By NEMS Daily Journal
Those who live along the Natchez Trace tend to take it for granted.
It’s a commuter route, a way to get and from work or, in the case of Tupelo, across town. Or maybe it’s thought of as a slow but direct route to the Jackson area. And, oh, that 50 mph speed limit.
Less often does the fact that it’s a national park come to mind – a 444-mile “parkway,” after all. That’s its principal reason for being. The other ways of looking at the Trace are secondary to its purpose, though obviously important to daily users.
But when viewed in the context of its status as a park, the undeveloped potential of the Natchez Trace – notably the part that runs through Northeast Mississippi and Tupelo, its headquarters – becomes more apparent.
In an interview with Carlie Kollath in the Sunday Journal, Superintendent Cam Sholly outlined what’s already been done to enhance safety and convenience on the Trace since he assumed his post in 2009. And he also talked about a future focus that will enhance the Trace’s historical sites and make the parkway “more like a park” now that the decades-long task of completing the Natchez to Nashville roadway is complete.
Tupelo isn’t generally regarded as one of the Trace’s stronger areas for historic sites. That could change if plans for a Chickasaw heritage center come to fruition.
The Natchez Trace and others locally have been in contact with the Chickasaw Nation about that possibility. They’re only preliminary discussions at this point, but the Tupelo area is the natural place for such a center since it’s the Chickasaw homeland.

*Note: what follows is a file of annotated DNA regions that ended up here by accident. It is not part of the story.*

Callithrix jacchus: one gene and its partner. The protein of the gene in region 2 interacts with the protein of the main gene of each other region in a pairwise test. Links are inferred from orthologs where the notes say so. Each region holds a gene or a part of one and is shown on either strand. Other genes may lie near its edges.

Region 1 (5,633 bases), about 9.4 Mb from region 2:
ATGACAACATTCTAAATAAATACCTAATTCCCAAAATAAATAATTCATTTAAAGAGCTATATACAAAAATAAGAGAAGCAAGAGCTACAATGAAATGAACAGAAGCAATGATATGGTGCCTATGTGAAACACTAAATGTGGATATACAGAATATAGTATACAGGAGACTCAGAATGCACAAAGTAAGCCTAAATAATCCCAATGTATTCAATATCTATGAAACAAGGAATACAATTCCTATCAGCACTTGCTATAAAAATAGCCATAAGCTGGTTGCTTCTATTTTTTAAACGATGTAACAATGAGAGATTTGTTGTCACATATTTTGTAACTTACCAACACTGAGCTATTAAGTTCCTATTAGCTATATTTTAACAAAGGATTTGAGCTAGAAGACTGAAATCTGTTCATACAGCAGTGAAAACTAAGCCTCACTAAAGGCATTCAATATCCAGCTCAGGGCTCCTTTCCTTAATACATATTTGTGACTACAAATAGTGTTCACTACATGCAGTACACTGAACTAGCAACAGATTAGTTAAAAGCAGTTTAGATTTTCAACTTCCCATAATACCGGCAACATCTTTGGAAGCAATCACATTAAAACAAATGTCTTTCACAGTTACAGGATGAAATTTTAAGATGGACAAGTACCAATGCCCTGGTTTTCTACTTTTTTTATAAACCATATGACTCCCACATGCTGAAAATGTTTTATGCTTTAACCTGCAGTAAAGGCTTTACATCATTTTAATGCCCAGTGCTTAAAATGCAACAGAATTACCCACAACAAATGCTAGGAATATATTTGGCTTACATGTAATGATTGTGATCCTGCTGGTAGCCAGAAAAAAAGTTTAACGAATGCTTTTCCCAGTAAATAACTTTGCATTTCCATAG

A Chickasaw heritage center would provide greater understanding and appreciation for this area’s early native inhabitants. It would also be a major attraction for tourists using the parkway, with the attendant economic impact that would bring.
In 2011, 13.8 million people used the Trace. Many of them were traveling to and from work or using the parkway without any thought of sightseeing, but that leaves many more who’d stop in Tupelo to see such a center.
Sholly’s also concerned – and rightly so – about a gradual change in the parkway’s character if viewshed restrictions keep easing to allow for development. There’s got to be a balance that maintains the uniqueness of the experience of traveling the Natchez Trace.
The Trace is an often underappreciated asset in Northeast Mississippi. It’s a good thing that careful strategic thinking is in progress to make the most of its presence here.